The U.K. government is spending tens of thousands of pounds on an emergency cash-flow system to keep the fishing industry afloat | Ben Stanstall/AFP via Getty Images
UK prepares fishing industry compensation scheme for no-deal Brexit
The government sees the need for a ‘seafood crisis intervention scheme’ if the UK departs the EU without a deal.
Updated 11/29/19, 6:28 AM CET
LONDON — The U.K. government is spending tens of thousands of pounds on an emergency cash-flow system to keep the fishing industry afloat in the event of a no-deal Brexit.
The Department for Environment, Food and Rural Affairs has agreed a contract, unearthed using the Tussell government procurement database, with British-based tech firm Equiniti for a system to “disburse hardship funding.”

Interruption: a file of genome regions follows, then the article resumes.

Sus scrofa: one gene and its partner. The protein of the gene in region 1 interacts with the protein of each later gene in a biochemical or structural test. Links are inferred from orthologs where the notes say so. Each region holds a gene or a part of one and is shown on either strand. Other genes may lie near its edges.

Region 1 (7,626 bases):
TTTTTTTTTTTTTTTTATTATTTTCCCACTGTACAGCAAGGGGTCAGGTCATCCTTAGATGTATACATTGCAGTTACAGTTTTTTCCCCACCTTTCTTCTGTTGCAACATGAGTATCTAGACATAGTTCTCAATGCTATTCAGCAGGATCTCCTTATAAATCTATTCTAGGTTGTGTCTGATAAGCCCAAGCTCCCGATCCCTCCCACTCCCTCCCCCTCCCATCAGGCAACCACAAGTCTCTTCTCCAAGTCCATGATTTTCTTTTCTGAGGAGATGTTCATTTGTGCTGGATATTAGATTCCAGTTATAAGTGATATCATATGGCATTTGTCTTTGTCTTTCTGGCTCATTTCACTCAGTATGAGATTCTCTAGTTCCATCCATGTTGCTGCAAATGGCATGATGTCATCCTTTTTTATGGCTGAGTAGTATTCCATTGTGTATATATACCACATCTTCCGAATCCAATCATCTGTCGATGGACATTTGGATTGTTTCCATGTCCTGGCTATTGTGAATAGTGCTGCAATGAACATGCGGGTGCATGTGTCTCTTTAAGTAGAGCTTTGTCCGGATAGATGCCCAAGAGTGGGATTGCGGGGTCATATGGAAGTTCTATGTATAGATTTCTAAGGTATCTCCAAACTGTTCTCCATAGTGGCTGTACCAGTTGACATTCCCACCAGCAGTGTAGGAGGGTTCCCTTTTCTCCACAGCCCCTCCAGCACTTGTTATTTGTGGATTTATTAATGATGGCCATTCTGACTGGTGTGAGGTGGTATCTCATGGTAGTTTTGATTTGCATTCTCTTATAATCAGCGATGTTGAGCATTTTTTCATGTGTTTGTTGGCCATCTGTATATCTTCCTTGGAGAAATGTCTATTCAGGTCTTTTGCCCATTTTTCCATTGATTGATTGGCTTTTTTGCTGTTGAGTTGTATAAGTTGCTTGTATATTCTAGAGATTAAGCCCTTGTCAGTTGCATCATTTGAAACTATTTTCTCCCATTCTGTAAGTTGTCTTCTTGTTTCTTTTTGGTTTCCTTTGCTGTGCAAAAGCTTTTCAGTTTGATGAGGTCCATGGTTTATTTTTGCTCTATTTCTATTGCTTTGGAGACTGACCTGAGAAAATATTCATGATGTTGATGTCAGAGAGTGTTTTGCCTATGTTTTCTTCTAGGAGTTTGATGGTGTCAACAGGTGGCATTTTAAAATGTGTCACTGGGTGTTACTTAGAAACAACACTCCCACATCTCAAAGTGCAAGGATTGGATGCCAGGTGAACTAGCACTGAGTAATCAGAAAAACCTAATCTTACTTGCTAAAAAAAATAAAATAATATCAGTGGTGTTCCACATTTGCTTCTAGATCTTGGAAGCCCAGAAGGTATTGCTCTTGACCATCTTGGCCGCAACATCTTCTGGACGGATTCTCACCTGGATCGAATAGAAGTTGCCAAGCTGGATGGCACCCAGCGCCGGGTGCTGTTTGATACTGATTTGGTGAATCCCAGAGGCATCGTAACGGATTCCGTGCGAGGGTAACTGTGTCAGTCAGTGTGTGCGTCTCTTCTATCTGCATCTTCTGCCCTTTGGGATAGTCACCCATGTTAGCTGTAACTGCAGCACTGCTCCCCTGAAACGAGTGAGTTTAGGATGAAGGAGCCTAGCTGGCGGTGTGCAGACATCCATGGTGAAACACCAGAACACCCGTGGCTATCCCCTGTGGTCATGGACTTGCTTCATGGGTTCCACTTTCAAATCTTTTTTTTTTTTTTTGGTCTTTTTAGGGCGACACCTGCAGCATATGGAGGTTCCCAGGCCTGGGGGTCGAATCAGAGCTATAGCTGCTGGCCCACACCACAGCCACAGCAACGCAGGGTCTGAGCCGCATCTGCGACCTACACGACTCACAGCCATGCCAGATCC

Britain exports most of the fish it catches, mainly to the EU. But new customs processes and border delays in the event of a no-deal Brexit could mean fresh fish rotting on land before it reaches the Continent. The industry is hoping for compensation from the government for any losses in that event.
The £49,000 contract to deliver a “seafood crisis intervention scheme” was agreed in October, with the project aimed for completion by the end of the year. The actual hardship funding has not yet been allocated, but a team is being formed to undertake the work.
Barry Deas, the chief executive of the National Federation for Fishermen’s Organisations, said: “It is good to hear that precautionary measures are being put in place to protect vulnerable parts of the U.K.